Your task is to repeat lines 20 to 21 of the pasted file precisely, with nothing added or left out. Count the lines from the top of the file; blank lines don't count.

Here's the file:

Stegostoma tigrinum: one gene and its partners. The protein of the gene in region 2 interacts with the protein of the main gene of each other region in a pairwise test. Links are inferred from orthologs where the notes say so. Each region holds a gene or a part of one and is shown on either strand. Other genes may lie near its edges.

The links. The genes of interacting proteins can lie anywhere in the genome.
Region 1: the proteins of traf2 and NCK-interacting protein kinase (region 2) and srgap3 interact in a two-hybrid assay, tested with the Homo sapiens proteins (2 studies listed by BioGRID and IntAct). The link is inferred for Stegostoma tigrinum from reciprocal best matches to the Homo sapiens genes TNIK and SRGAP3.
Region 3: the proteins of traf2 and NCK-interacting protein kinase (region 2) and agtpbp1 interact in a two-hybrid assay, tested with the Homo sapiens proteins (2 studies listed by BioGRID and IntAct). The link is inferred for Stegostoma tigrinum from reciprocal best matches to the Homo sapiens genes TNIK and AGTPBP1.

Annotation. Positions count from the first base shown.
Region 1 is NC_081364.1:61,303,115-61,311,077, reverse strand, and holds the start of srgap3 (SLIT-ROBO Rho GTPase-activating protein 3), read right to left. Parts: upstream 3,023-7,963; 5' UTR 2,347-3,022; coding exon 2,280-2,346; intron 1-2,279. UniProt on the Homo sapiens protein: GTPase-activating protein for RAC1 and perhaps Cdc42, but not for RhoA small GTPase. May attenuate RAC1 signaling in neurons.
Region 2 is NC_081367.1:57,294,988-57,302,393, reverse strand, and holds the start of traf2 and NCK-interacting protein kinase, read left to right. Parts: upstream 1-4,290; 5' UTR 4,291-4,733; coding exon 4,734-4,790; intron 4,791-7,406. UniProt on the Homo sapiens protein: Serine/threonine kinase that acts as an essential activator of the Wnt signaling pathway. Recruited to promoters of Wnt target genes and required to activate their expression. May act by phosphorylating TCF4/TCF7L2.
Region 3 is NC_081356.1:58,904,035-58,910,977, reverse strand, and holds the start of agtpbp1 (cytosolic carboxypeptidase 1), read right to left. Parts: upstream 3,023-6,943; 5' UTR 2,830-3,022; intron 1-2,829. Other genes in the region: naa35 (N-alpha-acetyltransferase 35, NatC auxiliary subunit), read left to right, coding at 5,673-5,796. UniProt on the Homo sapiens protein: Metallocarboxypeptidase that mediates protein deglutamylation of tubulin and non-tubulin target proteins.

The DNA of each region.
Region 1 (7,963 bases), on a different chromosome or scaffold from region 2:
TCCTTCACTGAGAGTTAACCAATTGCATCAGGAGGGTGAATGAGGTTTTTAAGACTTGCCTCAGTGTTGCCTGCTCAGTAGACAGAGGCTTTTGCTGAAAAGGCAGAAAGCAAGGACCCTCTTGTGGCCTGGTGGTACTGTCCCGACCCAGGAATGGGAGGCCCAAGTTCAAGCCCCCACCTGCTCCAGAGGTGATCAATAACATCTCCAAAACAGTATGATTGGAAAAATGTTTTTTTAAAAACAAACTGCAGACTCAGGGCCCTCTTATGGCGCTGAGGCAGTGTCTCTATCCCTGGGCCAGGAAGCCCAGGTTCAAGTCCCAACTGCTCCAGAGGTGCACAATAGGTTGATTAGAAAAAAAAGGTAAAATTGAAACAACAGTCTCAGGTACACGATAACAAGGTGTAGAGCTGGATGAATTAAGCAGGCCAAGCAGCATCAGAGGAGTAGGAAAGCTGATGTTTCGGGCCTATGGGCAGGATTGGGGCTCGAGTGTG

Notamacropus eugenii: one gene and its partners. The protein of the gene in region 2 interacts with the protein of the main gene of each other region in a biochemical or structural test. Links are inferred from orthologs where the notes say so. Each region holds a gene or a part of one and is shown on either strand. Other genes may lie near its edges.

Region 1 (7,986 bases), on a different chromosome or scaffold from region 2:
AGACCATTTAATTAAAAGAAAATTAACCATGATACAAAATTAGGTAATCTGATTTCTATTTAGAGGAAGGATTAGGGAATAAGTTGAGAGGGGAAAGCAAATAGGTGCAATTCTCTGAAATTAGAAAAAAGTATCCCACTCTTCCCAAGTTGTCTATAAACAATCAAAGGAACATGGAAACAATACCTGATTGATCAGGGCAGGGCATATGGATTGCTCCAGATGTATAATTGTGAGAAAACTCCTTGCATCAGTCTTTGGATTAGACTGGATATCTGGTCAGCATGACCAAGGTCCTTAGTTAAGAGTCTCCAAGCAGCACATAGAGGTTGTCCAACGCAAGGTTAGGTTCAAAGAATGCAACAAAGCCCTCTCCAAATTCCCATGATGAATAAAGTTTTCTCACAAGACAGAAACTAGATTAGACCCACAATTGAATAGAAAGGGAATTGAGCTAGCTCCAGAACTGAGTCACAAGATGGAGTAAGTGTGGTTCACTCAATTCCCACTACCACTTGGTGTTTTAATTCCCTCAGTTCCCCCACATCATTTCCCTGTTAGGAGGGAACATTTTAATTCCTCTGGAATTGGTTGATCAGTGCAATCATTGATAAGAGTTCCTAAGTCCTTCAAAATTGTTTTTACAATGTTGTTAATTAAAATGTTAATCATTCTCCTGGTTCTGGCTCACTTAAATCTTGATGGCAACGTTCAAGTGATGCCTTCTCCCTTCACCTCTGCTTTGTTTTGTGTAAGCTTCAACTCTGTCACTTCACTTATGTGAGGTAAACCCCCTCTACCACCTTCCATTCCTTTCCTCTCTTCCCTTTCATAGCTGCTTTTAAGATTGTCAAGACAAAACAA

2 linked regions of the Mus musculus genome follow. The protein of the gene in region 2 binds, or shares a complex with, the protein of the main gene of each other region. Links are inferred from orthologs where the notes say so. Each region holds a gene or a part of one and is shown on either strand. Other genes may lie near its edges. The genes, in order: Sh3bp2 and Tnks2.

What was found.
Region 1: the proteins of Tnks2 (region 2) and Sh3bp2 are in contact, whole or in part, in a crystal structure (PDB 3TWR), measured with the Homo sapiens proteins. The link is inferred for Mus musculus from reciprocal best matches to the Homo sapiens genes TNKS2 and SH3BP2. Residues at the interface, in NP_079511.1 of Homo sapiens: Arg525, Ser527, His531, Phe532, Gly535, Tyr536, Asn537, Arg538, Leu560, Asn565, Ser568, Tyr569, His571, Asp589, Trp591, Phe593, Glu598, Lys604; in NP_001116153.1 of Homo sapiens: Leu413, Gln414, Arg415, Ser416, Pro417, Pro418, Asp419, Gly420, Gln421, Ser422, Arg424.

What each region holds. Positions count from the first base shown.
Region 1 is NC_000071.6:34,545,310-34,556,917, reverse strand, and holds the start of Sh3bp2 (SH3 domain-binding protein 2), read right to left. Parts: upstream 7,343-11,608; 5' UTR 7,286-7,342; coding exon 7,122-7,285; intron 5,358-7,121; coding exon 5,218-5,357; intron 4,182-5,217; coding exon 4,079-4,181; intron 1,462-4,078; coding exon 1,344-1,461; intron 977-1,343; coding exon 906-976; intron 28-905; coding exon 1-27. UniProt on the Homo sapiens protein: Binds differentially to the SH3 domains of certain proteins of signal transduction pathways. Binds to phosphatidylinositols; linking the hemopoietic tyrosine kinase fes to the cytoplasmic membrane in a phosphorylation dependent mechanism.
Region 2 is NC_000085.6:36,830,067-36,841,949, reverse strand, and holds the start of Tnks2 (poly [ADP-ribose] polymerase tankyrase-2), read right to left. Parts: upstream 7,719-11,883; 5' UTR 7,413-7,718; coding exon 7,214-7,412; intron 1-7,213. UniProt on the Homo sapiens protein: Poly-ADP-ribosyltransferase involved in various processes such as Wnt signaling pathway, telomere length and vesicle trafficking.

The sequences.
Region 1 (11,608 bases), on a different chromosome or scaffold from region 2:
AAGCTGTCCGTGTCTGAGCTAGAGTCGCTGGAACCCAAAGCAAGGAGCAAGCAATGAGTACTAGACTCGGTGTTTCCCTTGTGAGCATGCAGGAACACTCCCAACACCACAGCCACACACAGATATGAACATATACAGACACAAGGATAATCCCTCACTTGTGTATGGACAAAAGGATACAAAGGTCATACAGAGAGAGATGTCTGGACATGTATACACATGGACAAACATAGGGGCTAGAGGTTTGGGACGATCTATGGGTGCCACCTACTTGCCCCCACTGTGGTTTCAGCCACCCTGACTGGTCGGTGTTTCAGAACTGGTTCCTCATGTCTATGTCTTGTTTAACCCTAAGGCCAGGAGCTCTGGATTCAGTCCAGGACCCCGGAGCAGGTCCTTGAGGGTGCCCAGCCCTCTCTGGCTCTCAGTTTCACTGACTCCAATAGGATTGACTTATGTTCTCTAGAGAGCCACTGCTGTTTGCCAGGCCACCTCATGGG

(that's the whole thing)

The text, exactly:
Region 2 is NC_000085.6:36,830,067-36,841,949, reverse strand, and holds the start of Tnks2 (poly [ADP-ribose] polymerase tankyrase-2), read right to left. Parts: upstream 7,719-11,883; 5' UTR 7,413-7,718; coding exon 7,214-7,412; intron 1-7,213. UniProt on the Homo sapiens protein: Poly-ADP-ribosyltransferase involved in various processes such as Wnt signaling pathway, telomere length and vesicle trafficking.

The sequences.